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### Regresi n Lineal M ltiple yi = b0 + b1x1i + b2x2i + . . . bkxki + ui Ch 8. Heteroskedasticity Javier Aparicio Divisi n de Estudios Pol ticos, CIDE – PowerPoint PPT presentation

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Title: Regresi

1
Regresión Lineal Múltipleyi b0 b1x1i b2x2i
. . . bkxki uiCh 8. Heteroskedasticity
Javier Aparicio División de Estudios Políticos,
CIDE javier.aparicio_at_cide.edu Primavera
dos.html
2
What is Heteroskedasticity
• Recall the assumption of homoskedasticity
implied that conditional on the explanatory
variables, the variance of the unobserved error,
u, was constant
• If this is not true, that is if the variance of
u is different for different values of the xs,
then the errors are heteroskedastic
• Example estimating returns to education and
ability is unobservable, and think the variance
in ability differs by educational attainment

3
Example of Heteroskedasticity
f(yx)
y
.
.
E(yx) b0 b1x
.
x
x1
x2
x3
4
• OLS is still unbiased and consistent, even if we
do not assume homoskedasticity
• The standard errors of the estimates are biased
if we have heteroskedasticity
• If the standard errors are biased, we can not
use the usual t statistics or F statistics or LM
statistics for drawing inferences

5
Variance with Heteroskedasticity
6
Variance with Heteroskedasticity
7
Robust Standard Errors
• Now that we have a consistent estimate of the
variance, the square root can be used as a
standard error for inference
• Typically call these robust standard errors
• Sometimes the estimated variance is corrected
for degrees of freedom by multiplying by n/(n k
1)
• As n ? 8 its all the same, though

8
Robust Standard Errors (cont)
• Important to remember that these robust standard
errors only have asymptotic justification with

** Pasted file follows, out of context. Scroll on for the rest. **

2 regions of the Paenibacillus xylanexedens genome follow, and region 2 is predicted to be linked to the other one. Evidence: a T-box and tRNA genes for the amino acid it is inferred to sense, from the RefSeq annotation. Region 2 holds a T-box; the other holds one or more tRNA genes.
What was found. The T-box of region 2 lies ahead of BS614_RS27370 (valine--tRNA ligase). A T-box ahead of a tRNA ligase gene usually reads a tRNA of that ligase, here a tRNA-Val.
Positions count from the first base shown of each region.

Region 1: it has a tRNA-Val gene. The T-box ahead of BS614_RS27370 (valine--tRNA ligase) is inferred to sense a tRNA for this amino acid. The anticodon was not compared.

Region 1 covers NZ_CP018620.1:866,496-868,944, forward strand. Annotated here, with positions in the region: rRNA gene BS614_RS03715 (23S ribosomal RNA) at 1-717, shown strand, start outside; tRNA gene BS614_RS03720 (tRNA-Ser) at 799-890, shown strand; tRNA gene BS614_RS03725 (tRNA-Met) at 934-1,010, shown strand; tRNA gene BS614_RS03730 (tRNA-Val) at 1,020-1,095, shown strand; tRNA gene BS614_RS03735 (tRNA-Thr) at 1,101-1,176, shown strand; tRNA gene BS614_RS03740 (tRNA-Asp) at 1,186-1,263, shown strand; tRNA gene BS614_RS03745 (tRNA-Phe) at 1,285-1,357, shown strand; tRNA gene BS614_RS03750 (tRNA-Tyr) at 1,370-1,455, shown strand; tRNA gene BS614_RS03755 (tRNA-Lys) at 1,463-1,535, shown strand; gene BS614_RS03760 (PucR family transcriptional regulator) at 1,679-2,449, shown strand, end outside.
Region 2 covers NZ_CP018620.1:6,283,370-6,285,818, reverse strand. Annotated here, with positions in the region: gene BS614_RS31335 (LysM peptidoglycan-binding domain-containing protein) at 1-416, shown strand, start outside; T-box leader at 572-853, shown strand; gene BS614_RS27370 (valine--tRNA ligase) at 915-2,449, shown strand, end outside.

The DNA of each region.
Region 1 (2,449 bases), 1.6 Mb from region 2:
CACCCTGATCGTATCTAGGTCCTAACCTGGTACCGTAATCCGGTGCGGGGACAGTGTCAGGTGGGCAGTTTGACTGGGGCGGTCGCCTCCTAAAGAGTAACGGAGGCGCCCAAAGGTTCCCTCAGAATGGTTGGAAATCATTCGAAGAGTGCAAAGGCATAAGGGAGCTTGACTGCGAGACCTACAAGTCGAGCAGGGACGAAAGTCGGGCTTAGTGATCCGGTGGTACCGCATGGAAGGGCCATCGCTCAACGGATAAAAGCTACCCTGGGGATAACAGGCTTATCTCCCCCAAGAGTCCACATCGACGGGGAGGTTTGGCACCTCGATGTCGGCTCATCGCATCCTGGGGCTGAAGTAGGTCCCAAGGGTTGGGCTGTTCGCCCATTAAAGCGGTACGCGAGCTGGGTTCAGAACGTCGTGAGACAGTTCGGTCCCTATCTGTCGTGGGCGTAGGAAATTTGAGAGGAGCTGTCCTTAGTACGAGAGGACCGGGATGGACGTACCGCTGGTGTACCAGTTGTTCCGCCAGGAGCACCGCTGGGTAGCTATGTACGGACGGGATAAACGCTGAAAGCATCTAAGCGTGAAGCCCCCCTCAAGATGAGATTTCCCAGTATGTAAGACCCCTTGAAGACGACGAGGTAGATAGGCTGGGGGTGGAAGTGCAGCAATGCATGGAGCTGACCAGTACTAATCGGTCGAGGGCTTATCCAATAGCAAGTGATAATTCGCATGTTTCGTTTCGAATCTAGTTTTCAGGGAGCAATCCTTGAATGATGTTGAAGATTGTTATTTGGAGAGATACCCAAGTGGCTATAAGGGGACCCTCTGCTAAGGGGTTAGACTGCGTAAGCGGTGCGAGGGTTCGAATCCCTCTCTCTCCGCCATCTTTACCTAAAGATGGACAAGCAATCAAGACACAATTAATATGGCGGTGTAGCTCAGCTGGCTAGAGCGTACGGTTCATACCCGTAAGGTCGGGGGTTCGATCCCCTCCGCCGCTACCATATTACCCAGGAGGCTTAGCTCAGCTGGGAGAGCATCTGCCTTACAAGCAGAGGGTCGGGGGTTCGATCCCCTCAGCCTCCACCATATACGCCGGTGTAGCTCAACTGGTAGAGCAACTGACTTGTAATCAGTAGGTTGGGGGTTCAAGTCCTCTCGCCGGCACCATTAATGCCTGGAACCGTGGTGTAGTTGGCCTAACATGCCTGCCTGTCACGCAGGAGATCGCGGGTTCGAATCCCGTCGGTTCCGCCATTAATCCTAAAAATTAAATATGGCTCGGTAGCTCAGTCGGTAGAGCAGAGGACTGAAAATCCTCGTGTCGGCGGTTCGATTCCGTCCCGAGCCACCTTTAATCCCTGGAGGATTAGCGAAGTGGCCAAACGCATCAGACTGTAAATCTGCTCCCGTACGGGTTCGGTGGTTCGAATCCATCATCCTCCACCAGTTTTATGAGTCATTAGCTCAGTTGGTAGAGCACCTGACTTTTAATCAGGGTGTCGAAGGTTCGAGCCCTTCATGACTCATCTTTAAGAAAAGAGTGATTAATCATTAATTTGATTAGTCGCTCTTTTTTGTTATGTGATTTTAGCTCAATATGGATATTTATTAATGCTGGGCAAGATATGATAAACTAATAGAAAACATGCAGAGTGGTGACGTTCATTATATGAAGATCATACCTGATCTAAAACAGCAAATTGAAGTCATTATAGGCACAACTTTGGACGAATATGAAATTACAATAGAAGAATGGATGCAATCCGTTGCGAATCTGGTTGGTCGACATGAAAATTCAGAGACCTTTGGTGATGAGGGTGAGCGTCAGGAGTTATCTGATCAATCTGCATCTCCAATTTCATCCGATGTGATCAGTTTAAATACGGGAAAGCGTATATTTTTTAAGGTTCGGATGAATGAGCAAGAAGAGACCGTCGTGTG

small sample sizes t statistics formed with
robust standard errors will not have a
distribution close to the t, and inferences will
not be correct
• In Stata, robust standard errors are easily
obtained using the robust option of reg

9
A Robust LM Statistic
• Run OLS on the restricted model and save the
residuals u
• Regress each of the excluded variables on all of
the included variables (q different regressions)
and save each set of residuals r1, r2, , rq
• Regress a variable defined to be 1 on r1 u, r2
u, , rq u, with no intercept
• The LM statistic is n SSR1, where SSR1 is the
sum of squared residuals from this final
regression

10
Testing for Heteroskedasticity
• Essentially want to test H0 Var(ux1, x2,,
xk) s2, which is equivalent to H0 E(u2x1,
x2,, xk) E(u2) s2
• If assume the relationship between u2 and xj
will be linear, can test as a linear restriction
• So, for u2 d0 d1x1 dk xk v this means
testing H0 d1 d2 dk 0

11
The Breusch-Pagan Test
• Dont observe the error, but can estimate it
with the residuals from the OLS regression
• After regressing the residuals squared on all of
the xs, can use the R2 to form an F or LM test
• The F statistic is just the reported F statistic
for overall significance of the regression, F
R2/k/(1 R2)/(n k 1), which is
distributed Fk, n k - 1
• The LM statistic is LM nR2, which is
distributed c2k
• Use bpagan package in stata (findit bpagan)

12
The White Test
• The Breusch-Pagan test will detect any linear
forms of heteroskedasticity
• The White test allows for nonlinearities by
using squares and crossproducts of all the xs